Jane: Yes, I did post about the auction but as some will tell you, I am notoriously bad about blogging about different things going around the blogosphere. It takes a little bit of time and I am two parts lazy and one part busy. But honestly, I’ve been very confused about who Laurie wants voting and who she doesn’t want voting.

  • There were comments about how irritating it is that people vote for books published in the wrong year.
  • A post about not wanting drive by voting where authors get out the vote with their readers, skewing the results.
  • Statements wanting   full reader participation but then in still another post:

    It’s critical that results in our annual reader poll reflect our readership, which is why this year I want everybody who visits AAR on any sort of regular basis to vote. This poll has become increasingly important over the years, and the idea of the results being hi-jacked from those who are not part of the AAR community is almost as frustrating as the invariable grumblings about results…from readers who didn’t vote themselves.

  • Suggestion that voting was invalid because it was driven by an author’s online popularity.

Color me super confused. In retrospect, I think I didn’t post because I didn’t know who was supposed to vote and who was not supposed to vote and whether my vote would be valid. It wasn’t any part of some vast blogger conspiracy unless one was started and didn’t clue me in (if so, sorry guys, but I didn’t get the hive memo):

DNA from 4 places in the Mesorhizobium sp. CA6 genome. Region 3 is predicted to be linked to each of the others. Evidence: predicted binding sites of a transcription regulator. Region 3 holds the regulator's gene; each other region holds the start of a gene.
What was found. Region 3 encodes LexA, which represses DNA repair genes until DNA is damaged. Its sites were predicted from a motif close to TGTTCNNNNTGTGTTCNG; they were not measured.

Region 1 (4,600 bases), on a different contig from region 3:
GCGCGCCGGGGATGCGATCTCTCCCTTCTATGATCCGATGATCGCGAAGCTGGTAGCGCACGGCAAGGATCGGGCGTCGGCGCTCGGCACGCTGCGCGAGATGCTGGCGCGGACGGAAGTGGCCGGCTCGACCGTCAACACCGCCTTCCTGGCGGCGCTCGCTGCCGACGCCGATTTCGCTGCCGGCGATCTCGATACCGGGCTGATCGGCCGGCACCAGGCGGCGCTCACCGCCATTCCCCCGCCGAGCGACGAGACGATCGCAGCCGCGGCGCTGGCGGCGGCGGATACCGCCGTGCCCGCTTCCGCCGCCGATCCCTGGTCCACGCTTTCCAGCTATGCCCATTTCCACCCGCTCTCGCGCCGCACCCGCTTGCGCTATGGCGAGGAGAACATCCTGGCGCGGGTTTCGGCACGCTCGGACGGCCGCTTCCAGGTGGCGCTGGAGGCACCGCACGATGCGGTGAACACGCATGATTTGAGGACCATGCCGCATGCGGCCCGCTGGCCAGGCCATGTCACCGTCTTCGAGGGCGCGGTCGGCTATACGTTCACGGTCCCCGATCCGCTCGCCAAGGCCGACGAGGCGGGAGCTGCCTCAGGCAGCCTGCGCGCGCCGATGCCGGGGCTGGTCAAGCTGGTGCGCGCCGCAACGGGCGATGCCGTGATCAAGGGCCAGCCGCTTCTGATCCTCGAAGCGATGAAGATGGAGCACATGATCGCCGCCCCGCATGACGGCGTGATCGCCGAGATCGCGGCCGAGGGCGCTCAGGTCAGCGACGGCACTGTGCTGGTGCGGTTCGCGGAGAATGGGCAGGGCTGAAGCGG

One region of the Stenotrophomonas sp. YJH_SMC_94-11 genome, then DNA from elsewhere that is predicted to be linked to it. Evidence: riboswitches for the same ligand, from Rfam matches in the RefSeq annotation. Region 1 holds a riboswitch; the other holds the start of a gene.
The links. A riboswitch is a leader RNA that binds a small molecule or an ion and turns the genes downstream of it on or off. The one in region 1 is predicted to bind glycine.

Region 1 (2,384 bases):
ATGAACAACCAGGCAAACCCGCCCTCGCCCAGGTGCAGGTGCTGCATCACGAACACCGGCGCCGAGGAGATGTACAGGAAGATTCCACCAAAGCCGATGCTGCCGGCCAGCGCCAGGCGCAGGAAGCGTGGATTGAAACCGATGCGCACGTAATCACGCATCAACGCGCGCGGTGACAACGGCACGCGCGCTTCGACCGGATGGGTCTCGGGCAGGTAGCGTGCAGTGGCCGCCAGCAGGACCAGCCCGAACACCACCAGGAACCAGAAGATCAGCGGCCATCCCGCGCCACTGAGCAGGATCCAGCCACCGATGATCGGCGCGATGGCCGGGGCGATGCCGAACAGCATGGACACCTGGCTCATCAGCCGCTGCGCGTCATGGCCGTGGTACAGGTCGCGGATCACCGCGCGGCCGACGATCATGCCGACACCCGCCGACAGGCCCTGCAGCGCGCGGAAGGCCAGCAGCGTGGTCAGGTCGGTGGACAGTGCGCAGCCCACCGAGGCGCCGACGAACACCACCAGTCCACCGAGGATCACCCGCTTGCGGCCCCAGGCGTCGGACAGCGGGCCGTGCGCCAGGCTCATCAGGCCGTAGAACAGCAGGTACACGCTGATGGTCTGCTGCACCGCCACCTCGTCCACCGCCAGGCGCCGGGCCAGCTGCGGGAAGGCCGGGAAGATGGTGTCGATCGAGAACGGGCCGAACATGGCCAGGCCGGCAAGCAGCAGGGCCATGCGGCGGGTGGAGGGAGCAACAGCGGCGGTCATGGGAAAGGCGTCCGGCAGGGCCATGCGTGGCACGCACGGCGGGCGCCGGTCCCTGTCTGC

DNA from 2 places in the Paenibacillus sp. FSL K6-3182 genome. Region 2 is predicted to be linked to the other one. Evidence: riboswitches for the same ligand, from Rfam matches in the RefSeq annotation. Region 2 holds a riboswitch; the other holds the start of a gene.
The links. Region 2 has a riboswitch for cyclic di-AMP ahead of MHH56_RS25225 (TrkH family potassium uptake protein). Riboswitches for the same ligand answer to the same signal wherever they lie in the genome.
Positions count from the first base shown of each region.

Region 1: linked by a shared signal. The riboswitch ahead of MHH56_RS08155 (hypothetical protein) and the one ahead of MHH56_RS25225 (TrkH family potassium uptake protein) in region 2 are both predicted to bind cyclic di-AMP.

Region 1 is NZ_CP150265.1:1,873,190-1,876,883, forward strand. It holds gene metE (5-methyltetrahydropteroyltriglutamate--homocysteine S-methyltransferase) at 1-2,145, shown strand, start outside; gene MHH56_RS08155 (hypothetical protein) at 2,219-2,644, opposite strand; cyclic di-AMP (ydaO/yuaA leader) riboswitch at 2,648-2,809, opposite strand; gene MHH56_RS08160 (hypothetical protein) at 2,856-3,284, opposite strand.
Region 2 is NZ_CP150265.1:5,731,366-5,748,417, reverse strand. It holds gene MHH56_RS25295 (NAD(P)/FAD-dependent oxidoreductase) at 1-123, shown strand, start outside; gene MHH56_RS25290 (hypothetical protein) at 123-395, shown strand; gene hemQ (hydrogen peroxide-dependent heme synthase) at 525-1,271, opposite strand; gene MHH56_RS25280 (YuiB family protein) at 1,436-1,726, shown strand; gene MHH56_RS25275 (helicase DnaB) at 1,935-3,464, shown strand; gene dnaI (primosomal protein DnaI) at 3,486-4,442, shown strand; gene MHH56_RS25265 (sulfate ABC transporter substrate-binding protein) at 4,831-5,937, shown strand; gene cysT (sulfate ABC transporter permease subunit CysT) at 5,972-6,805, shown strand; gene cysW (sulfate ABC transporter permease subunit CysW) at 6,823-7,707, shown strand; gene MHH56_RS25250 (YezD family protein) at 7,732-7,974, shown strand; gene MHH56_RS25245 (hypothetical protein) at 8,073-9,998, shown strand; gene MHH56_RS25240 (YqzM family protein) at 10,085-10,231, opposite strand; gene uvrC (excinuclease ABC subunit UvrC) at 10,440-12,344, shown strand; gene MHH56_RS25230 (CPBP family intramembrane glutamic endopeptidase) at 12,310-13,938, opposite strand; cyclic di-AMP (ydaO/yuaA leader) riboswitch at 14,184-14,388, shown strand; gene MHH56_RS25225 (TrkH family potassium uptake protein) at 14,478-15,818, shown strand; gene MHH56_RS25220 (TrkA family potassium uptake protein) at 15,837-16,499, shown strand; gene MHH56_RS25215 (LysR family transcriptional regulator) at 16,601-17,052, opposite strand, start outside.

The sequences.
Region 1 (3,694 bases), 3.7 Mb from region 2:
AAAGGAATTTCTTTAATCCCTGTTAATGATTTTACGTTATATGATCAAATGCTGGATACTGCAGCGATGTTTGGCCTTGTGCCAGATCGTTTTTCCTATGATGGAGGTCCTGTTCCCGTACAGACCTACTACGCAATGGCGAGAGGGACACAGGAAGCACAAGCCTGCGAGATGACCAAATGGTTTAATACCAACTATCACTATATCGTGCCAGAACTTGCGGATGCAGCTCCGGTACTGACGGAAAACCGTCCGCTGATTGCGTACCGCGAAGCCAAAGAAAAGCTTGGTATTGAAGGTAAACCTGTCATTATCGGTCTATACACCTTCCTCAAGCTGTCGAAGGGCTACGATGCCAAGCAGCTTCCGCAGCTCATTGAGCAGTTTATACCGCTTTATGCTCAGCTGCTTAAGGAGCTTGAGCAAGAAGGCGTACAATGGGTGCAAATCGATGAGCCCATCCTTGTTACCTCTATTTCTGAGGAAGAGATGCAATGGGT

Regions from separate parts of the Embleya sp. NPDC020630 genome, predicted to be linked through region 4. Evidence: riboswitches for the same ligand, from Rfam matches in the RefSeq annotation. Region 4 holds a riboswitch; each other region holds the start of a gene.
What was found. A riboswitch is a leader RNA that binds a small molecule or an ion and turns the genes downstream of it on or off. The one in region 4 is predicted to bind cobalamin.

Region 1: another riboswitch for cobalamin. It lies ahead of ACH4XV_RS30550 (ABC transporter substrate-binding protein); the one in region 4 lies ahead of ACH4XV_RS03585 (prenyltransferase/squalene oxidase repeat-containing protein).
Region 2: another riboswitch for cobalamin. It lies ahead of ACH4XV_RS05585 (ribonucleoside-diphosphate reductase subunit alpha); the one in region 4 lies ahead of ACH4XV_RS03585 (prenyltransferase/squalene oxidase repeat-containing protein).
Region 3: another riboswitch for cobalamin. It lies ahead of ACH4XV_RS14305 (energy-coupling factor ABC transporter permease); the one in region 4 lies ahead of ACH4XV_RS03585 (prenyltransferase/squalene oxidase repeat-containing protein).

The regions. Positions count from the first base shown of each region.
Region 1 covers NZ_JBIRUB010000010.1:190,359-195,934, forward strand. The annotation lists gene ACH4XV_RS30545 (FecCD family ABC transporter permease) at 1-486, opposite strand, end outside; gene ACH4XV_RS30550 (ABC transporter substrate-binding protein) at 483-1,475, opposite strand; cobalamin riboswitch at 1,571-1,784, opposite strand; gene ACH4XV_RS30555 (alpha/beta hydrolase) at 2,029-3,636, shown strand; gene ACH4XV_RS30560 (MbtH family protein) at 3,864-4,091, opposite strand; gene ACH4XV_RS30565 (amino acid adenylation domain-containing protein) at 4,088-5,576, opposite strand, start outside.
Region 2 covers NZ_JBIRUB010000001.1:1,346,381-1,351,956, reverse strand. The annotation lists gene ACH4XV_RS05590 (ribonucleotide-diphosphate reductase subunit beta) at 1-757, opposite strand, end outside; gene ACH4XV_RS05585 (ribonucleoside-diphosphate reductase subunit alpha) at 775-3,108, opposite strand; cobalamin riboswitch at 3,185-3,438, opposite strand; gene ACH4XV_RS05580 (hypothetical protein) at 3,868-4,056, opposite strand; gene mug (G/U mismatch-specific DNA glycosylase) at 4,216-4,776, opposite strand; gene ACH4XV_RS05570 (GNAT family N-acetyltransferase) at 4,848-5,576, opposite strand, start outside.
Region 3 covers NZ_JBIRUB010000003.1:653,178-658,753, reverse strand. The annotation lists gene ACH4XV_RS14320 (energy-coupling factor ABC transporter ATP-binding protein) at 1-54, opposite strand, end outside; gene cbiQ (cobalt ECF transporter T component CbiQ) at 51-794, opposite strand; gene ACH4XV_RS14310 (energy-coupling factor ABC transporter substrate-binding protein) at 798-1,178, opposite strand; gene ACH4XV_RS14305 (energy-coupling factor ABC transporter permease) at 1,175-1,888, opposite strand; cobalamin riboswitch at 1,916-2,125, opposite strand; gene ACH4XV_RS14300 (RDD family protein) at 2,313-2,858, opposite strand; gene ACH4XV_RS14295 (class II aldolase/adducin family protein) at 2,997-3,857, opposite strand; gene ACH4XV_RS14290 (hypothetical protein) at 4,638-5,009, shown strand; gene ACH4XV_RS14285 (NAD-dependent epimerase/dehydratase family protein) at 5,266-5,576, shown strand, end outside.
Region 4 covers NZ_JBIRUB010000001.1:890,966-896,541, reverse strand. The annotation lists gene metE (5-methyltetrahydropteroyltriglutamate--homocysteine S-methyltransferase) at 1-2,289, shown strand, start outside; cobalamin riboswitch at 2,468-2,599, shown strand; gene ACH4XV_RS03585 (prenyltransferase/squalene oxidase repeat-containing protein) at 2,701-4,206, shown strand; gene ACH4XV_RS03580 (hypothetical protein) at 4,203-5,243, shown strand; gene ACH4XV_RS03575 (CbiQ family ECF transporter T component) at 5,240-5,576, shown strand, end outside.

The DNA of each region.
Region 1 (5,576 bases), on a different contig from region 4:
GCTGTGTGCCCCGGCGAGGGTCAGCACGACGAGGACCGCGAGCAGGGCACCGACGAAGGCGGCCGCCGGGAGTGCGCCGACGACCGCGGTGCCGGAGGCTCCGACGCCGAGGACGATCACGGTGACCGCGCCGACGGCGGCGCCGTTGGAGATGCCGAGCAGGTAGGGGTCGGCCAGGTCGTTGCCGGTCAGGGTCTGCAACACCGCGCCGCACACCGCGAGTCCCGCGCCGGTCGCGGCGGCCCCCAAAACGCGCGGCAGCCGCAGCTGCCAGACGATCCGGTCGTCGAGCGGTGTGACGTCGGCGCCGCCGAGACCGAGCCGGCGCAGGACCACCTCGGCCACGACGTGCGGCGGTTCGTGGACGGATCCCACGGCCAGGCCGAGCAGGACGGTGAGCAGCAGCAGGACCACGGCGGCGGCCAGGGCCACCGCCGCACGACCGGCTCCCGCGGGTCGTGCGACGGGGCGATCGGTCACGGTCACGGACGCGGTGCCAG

I have this nasty little part of my brain, and I blame it on my conspiracy-theorist husband, and it’s in overdrive right now. But I’m not going to surrender to it. Instead I invite all other romance venues online to participate in this poll, to inform their readers, and to say that when they do a comprehensive poll unlike any other online, we’ll do the same in return.

Robin: I admit to being ambivalent about voting, because so rarely do the books I vote for win. Yes, I know that if everyone who felt like me voted the results might be different, but since that never seems to happen, I still vacillate. And when I do vote — and I suspect I’m not alone in this — it’s at the last minute, usually, because I want to see the most current interim results before I cast my own ballot, hoping that at least one of my votes may actually matter. But then there’s the part of me that likes that someone is putting in the work to host a poll like that, which is usually what spurs me to vote.

As for publicizing the poll, I definitely feel like we’re caught between a rock and a hard place, because if LLB wants mostly AAR readers to vote, does that mean we’d have to qualify any announcement of the poll? And that feels REALLY weird to me, because how is that about a shared community thing? And if the blogs got people to the poll, does that mean next year we’d be criticized for sending “fan girls” or drive by’s AAR’s way? On the other hand, I’m a little concerned that those of us bloggers who haven’t voted yet are getting a bit of a dishonorable mention for that.